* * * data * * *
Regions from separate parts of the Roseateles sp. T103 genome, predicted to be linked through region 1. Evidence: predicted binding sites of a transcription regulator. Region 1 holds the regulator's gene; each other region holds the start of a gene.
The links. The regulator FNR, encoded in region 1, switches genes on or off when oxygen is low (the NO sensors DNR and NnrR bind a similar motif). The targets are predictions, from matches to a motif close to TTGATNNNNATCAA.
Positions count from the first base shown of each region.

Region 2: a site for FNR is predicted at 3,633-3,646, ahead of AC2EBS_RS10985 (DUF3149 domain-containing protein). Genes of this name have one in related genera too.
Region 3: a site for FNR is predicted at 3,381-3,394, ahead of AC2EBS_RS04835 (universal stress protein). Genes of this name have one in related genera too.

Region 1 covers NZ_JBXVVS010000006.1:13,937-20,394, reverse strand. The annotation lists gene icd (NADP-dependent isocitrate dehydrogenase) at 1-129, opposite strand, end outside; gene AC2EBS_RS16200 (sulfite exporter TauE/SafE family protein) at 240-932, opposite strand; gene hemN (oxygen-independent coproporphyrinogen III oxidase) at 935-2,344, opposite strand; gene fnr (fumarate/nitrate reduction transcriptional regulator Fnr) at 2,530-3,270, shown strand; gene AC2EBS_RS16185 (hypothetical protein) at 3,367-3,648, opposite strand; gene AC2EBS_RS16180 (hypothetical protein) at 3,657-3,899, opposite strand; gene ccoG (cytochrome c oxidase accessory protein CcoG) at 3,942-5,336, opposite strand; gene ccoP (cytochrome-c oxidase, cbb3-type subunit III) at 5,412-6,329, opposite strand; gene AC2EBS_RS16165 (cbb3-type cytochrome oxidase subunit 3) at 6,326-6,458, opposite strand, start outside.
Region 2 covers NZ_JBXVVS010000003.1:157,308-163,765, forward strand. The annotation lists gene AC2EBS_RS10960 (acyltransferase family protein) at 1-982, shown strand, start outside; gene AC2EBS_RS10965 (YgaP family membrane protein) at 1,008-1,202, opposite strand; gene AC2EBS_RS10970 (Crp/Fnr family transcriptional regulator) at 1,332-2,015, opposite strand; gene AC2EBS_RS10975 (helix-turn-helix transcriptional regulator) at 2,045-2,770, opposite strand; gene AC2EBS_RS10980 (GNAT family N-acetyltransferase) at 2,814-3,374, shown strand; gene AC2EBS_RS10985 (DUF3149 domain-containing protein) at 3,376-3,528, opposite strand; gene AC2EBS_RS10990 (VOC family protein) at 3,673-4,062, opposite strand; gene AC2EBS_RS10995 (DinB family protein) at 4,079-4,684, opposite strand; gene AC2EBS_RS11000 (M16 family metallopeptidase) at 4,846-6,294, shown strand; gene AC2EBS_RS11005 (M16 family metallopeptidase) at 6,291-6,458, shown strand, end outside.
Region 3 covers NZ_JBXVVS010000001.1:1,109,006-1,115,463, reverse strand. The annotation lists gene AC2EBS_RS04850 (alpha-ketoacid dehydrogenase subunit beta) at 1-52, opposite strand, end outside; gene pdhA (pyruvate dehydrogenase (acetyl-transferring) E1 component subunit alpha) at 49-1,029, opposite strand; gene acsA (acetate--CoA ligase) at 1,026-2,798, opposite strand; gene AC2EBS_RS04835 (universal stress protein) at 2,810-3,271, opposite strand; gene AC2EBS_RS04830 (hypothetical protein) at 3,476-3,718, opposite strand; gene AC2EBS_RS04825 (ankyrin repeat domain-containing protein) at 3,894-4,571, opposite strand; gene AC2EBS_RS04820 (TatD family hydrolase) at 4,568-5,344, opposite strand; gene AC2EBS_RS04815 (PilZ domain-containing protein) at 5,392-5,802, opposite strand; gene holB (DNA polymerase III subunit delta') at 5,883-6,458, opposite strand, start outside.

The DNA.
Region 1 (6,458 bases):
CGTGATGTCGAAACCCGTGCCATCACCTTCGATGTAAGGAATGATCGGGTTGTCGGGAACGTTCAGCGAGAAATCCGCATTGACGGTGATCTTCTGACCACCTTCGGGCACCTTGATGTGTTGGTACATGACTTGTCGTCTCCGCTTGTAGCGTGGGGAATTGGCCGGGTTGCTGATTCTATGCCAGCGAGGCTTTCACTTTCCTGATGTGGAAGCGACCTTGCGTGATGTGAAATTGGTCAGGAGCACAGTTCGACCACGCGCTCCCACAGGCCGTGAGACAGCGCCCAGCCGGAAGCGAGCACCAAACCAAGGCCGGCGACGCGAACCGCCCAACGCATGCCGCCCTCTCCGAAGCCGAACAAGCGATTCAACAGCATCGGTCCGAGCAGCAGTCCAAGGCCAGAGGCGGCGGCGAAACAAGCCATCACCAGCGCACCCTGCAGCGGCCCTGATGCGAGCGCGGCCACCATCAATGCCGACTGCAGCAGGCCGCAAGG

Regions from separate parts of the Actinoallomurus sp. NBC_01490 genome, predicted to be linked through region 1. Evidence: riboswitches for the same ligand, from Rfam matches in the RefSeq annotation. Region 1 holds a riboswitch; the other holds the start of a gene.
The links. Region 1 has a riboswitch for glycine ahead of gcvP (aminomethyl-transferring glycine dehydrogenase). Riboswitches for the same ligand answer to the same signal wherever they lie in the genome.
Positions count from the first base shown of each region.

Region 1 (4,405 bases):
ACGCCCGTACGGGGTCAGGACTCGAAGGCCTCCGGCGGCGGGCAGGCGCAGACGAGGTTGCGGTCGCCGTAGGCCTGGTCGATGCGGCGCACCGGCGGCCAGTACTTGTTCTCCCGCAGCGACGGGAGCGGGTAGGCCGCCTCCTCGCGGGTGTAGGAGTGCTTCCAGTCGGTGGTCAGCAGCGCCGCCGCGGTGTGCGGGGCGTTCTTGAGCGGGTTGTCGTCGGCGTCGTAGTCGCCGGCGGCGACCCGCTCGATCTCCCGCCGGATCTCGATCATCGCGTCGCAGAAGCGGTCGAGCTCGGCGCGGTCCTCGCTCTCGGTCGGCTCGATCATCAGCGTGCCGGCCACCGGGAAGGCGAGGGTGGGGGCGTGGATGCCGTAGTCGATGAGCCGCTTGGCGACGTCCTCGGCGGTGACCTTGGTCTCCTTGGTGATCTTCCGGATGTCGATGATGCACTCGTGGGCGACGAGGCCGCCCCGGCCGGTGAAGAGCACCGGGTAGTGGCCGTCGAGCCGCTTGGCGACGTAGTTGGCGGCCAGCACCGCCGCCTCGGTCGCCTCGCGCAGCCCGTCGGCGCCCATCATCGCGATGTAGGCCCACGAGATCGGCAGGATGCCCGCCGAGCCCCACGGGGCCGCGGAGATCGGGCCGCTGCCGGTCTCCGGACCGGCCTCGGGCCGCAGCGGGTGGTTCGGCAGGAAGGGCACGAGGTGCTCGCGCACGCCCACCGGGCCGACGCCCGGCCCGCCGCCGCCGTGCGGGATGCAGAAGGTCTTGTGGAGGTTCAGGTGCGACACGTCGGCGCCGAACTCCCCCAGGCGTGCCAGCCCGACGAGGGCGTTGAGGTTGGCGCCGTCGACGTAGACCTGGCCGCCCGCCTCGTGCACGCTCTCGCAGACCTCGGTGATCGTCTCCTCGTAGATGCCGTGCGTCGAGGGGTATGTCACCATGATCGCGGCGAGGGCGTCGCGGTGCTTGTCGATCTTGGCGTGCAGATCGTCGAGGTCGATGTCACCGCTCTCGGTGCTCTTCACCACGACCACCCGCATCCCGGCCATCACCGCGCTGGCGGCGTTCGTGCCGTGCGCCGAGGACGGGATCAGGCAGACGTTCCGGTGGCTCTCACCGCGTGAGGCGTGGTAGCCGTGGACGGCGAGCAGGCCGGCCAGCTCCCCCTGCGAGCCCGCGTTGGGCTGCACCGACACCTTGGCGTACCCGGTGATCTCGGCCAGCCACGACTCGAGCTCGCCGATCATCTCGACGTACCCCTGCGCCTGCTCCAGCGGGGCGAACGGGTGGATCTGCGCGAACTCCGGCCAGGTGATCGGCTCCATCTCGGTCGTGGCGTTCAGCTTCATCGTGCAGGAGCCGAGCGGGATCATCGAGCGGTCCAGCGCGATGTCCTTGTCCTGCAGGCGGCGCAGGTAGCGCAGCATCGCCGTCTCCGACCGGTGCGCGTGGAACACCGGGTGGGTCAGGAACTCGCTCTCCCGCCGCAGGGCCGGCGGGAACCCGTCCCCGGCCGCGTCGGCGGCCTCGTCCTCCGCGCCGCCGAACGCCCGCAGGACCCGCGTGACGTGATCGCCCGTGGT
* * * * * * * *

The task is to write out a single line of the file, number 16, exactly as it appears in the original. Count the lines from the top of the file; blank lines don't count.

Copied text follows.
ACGCCCGTACGGGGTCAGGACTCGAAGGCCTCCGGCGGCGGGCAGGCGCAGACGAGGTTGCGGTCGCCGTAGGCCTGGTCGATGCGGCGCACCGGCGGCCAGTACTTGTTCTCCCGCAGCGACGGGAGCGGGTAGGCCGCCTCCTCGCGGGTGTAGGAGTGCTTCCAGTCGGTGGTCAGCAGCGCCGCCGCGGTGTGCGGGGCGTTCTTGAGCGGGTTGTCGTCGGCGTCGTAGTCGCCGGCGGCGACCCGCTCGATCTCCCGCCGGATCTCGATCATCGCGTCGCAGAAGCGGTCGAGCTCGGCGCGGTCCTCGCTCTCGGTCGGCTCGATCATCAGCGTGCCGGCCACCGGGAAGGCGAGGGTGGGGGCGTGGATGCCGTAGTCGATGAGCCGCTTGGCGACGTCCTCGGCGGTGACCTTGGTCTCCTTGGTGATCTTCCGGATGTCGATGATGCACTCGTGGGCGACGAGGCCGCCCCGGCCGGTGAAGAGCACCGGGTAGTGGCCGTCGAGCCGCTTGGCGACGTAGTTGGCGGCCAGCACCGCCGCCTCGGTCGCCTCGCGCAGCCCGTCGGCGCCCATCATCGCGATGTAGGCCCACGAGATCGGCAGGATGCCCGCCGAGCCCCACGGGGCCGCGGAGATCGGGCCGCTGCCGGTCTCCGGACCGGCCTCGGGCCGCAGCGGGTGGTTCGGCAGGAAGGGCACGAGGTGCTCGCGCACGCCCACCGGGCCGACGCCCGGCCCGCCGCCGCCGTGCGGGATGCAGAAGGTCTTGTGGAGGTTCAGGTGCGACACGTCGGCGCCGAACTCCCCCAGGCGTGCCAGCCCGACGAGGGCGTTGAGGTTGGCGCCGTCGACGTAGACCTGGCCGCCCGCCTCGTGCACGCTCTCGCAGACCTCGGTGATCGTCTCCTCGTAGATGCCGTGCGTCGAGGGGTATGTCACCATGATCGCGGCGAGGGCGTCGCGGTGCTTGTCGATCTTGGCGTGCAGATCGTCGAGGTCGATGTCACCGCTCTCGGTGCTCTTCACCACGACCACCCGCATCCCGGCCATCACCGCGCTGGCGGCGTTCGTGCCGTGCGCCGAGGACGGGATCAGGCAGACGTTCCGGTGGCTCTCACCGCGTGAGGCGTGGTAGCCGTGGACGGCGAGCAGGCCGGCCAGCTCCCCCTGCGAGCCCGCGTTGGGCTGCACCGACACCTTGGCGTACCCGGTGATCTCGGCCAGCCACGACTCGAGCTCGCCGATCATCTCGACGTACCCCTGCGCCTGCTCCAGCGGGGCGAACGGGTGGATCTGCGCGAACTCCGGCCAGGTGATCGGCTCCATCTCGGTCGTGGCGTTCAGCTTCATCGTGCAGGAGCCGAGCGGGATCATCGAGCGGTCCAGCGCGATGTCCTTGTCCTGCAGGCGGCGCAGGTAGCGCAGCATCGCCGTCTCCGACCGGTGCGCGTGGAACACCGGGTGGGTCAGGAACTCGCTCTCCCGCCGCAGGGCCGGCGGGAACCCGTCCCCGGCCGCGTCGGCGGCCTCGTCCTCCGCGCCGCCGAACGCCCGCAGGACCCGCGTGACGTGATCGCCCGTGGT